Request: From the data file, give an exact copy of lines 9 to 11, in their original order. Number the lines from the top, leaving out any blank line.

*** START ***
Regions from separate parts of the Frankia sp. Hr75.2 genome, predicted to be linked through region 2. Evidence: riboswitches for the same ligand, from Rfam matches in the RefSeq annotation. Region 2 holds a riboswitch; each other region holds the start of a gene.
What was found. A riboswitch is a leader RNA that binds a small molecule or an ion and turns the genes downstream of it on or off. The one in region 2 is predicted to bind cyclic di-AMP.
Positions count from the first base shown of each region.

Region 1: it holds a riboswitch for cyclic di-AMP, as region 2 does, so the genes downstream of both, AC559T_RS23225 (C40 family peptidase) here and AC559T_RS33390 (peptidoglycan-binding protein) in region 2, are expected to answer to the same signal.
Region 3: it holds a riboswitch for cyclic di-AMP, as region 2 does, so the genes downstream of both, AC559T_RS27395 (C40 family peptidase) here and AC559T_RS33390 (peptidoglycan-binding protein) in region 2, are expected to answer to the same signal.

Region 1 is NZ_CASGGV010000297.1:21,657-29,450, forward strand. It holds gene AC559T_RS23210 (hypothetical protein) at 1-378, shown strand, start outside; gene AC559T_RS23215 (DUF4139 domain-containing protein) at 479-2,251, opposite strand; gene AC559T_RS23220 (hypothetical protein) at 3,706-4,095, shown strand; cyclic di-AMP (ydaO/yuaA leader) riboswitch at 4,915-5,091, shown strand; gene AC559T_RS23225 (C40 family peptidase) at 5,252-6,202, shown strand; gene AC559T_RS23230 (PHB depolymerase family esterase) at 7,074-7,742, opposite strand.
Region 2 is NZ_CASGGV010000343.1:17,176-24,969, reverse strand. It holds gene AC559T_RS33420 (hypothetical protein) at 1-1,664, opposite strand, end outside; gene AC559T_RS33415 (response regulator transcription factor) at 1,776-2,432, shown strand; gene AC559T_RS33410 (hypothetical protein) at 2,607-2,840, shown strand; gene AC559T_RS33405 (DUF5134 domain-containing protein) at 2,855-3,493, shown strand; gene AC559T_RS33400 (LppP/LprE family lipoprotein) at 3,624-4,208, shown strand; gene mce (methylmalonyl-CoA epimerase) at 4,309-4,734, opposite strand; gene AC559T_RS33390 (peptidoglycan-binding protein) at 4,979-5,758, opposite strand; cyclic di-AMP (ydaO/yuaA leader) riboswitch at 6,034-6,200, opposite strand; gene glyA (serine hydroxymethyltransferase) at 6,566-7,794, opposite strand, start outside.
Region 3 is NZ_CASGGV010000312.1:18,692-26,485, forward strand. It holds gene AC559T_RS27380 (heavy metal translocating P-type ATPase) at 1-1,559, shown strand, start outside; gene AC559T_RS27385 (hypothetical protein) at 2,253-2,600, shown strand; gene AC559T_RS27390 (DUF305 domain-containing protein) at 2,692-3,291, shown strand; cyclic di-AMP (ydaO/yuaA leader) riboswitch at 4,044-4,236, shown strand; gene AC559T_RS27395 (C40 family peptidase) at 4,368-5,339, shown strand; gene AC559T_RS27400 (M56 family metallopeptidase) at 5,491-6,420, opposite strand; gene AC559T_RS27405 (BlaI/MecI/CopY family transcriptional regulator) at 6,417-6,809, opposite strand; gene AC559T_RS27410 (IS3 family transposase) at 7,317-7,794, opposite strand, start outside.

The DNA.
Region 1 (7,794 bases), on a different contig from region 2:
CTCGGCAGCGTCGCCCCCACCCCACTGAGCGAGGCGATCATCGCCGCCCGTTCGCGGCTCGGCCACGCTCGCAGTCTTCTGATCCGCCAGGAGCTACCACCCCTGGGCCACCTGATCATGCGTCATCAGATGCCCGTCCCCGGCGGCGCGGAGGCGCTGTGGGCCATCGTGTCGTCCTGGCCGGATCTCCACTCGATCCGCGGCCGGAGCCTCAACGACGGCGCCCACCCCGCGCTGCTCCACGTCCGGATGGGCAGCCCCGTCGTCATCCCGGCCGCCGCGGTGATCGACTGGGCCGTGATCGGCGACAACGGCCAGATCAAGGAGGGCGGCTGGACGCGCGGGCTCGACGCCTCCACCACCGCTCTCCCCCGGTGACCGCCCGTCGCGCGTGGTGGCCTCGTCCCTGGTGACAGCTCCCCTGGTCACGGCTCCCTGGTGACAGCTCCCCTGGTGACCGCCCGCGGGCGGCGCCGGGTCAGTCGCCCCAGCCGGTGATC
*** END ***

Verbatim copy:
The DNA.
Region 1 (7,794 bases), on a different contig from region 2:
CTCGGCAGCGTCGCCCCCACCCCACTGAGCGAGGCGATCATCGCCGCCCGTTCGCGGCTCGGCCACGCTCGCAGTCTTCTGATCCGCCAGGAGCTACCACCCCTGGGCCACCTGATCATGCGTCATCAGATGCCCGTCCCCGGCGGCGCGGAGGCGCTGTGGGCCATCGTGTCGTCCTGGCCGGATCTCCACTCGATCCGCGGCCGGAGCCTCAACGACGGCGCCCACCCCGCGCTGCTCCACGTCCGGATGGGCAGCCCCGTCGTCATCCCGGCCGCCGCGGTGATCGACTGGGCCGTGATCGGCGACAACGGCCAGATCAAGGAGGGCGGCTGGACGCGCGGGCTCGACGCCTCCACCACCGCTCTCCCCCGGTGACCGCCCGTCGCGCGTGGTGGCCTCGTCCCTGGTGACAGCTCCCCTGGTCACGGCTCCCTGGTGACAGCTCCCCTGGTGACCGCCCGCGGGCGGCGCCGGGTCAGTCGCCCCAGCCGGTGATC